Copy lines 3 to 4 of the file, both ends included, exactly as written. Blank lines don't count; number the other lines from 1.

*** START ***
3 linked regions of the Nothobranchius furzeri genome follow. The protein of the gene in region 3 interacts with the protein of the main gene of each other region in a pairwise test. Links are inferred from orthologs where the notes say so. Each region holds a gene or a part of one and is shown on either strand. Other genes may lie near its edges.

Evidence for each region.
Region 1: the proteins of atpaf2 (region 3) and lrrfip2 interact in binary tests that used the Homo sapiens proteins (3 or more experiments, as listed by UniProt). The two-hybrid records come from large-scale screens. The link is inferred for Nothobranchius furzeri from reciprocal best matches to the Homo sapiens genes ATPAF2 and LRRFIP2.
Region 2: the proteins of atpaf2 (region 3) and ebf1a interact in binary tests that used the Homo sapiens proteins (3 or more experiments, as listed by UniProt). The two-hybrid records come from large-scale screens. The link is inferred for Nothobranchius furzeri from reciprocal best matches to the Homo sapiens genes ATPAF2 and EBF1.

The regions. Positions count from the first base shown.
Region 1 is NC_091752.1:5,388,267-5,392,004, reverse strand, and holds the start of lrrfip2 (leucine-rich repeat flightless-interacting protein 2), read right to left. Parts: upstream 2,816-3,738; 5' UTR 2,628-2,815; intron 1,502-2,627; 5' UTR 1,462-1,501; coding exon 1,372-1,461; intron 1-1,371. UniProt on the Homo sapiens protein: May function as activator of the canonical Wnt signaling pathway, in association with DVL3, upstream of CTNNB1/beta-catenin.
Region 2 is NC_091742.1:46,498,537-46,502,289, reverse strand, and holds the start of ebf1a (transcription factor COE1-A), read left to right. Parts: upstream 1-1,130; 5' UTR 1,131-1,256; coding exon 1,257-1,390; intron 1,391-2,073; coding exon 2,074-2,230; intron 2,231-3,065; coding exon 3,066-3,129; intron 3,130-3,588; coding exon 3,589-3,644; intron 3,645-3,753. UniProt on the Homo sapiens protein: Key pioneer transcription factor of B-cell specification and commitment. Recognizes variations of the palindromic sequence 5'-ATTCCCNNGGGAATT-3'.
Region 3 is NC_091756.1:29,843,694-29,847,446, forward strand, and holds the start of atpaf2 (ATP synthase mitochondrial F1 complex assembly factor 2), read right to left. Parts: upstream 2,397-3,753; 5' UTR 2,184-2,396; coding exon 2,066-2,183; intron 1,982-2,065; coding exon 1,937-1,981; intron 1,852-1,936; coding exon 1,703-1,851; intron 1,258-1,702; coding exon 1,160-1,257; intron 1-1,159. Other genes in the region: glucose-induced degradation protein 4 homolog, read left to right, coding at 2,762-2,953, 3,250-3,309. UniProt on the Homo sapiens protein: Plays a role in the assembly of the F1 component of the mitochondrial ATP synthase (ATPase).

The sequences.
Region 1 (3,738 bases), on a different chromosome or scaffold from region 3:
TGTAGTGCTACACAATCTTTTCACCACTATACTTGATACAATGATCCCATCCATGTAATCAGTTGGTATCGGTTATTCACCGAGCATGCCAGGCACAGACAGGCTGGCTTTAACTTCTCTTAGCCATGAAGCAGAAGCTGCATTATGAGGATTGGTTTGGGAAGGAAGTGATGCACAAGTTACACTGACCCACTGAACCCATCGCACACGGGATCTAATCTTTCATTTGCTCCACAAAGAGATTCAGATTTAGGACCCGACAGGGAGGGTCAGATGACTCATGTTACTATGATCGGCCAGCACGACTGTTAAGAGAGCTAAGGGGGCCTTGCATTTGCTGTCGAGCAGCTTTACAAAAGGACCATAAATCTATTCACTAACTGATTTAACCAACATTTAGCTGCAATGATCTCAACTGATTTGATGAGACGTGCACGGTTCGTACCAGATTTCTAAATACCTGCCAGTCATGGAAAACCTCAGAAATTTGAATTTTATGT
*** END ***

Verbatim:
Region 1: the proteins of atpaf2 (region 3) and lrrfip2 interact in binary tests that used the Homo sapiens proteins (3 or more experiments, as listed by UniProt). The two-hybrid records come from large-scale screens. The link is inferred for Nothobranchius furzeri from reciprocal best matches to the Homo sapiens genes ATPAF2 and LRRFIP2.
Region 2: the proteins of atpaf2 (region 3) and ebf1a interact in binary tests that used the Homo sapiens proteins (3 or more experiments, as listed by UniProt). The two-hybrid records come from large-scale screens. The link is inferred for Nothobranchius furzeri from reciprocal best matches to the Homo sapiens genes ATPAF2 and EBF1.